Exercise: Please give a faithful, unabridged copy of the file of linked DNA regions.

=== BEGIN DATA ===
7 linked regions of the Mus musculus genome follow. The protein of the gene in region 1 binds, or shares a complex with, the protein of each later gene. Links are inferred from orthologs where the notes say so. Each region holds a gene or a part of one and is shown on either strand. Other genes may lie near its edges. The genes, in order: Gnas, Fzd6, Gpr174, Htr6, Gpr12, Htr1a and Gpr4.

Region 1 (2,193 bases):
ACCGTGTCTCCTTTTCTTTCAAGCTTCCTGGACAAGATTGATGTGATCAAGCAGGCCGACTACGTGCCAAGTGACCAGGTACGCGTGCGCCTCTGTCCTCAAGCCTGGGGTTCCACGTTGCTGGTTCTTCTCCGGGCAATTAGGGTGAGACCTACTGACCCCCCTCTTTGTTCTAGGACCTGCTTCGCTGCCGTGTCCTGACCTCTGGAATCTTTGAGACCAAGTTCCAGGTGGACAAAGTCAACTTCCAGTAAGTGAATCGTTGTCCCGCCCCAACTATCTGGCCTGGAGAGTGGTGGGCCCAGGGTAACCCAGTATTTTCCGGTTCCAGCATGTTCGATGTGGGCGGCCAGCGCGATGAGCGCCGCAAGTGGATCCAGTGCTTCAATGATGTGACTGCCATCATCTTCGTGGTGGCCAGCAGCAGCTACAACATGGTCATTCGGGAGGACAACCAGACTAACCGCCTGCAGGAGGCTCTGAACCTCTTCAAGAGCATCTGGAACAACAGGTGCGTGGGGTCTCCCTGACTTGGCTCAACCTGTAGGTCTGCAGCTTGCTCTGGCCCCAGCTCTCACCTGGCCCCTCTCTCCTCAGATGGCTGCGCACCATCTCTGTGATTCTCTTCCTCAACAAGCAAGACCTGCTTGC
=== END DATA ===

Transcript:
7 linked regions of the Mus musculus genome follow. The protein of the gene in region 1 binds, or shares a complex with, the protein of each later gene. Links are inferred from orthologs where the notes say so. Each region holds a gene or a part of one and is shown on either strand. Other genes may lie near its edges. The genes, in order: Gnas, Fzd6, Gpr174, Htr6, Gpr12, Htr1a and Gpr4.

Region 1 (2,193 bases):
ACCGTGTCTCCTTTTCTTTCAAGCTTCCTGGACAAGATTGATGTGATCAAGCAGGCCGACTACGTGCCAAGTGACCAGGTACGCGTGCGCCTCTGTCCTCAAGCCTGGGGTTCCACGTTGCTGGTTCTTCTCCGGGCAATTAGGGTGAGACCTACTGACCCCCCTCTTTGTTCTAGGACCTGCTTCGCTGCCGTGTCCTGACCTCTGGAATCTTTGAGACCAAGTTCCAGGTGGACAAAGTCAACTTCCAGTAAGTGAATCGTTGTCCCGCCCCAACTATCTGGCCTGGAGAGTGGTGGGCCCAGGGTAACCCAGTATTTTCCGGTTCCAGCATGTTCGATGTGGGCGGCCAGCGCGATGAGCGCCGCAAGTGGATCCAGTGCTTCAATGATGTGACTGCCATCATCTTCGTGGTGGCCAGCAGCAGCTACAACATGGTCATTCGGGAGGACAACCAGACTAACCGCCTGCAGGAGGCTCTGAACCTCTTCAAGAGCATCTGGAACAACAGGTGCGTGGGGTCTCCCTGACTTGGCTCAACCTGTAGGTCTGCAGCTTGCTCTGGCCCCAGCTCTCACCTGGCCCCTCTCTCCTCAGATGGCTGCGCACCATCTCTGTGATTCTCTTCCTCAACAAGCAAGACCTGCTTGC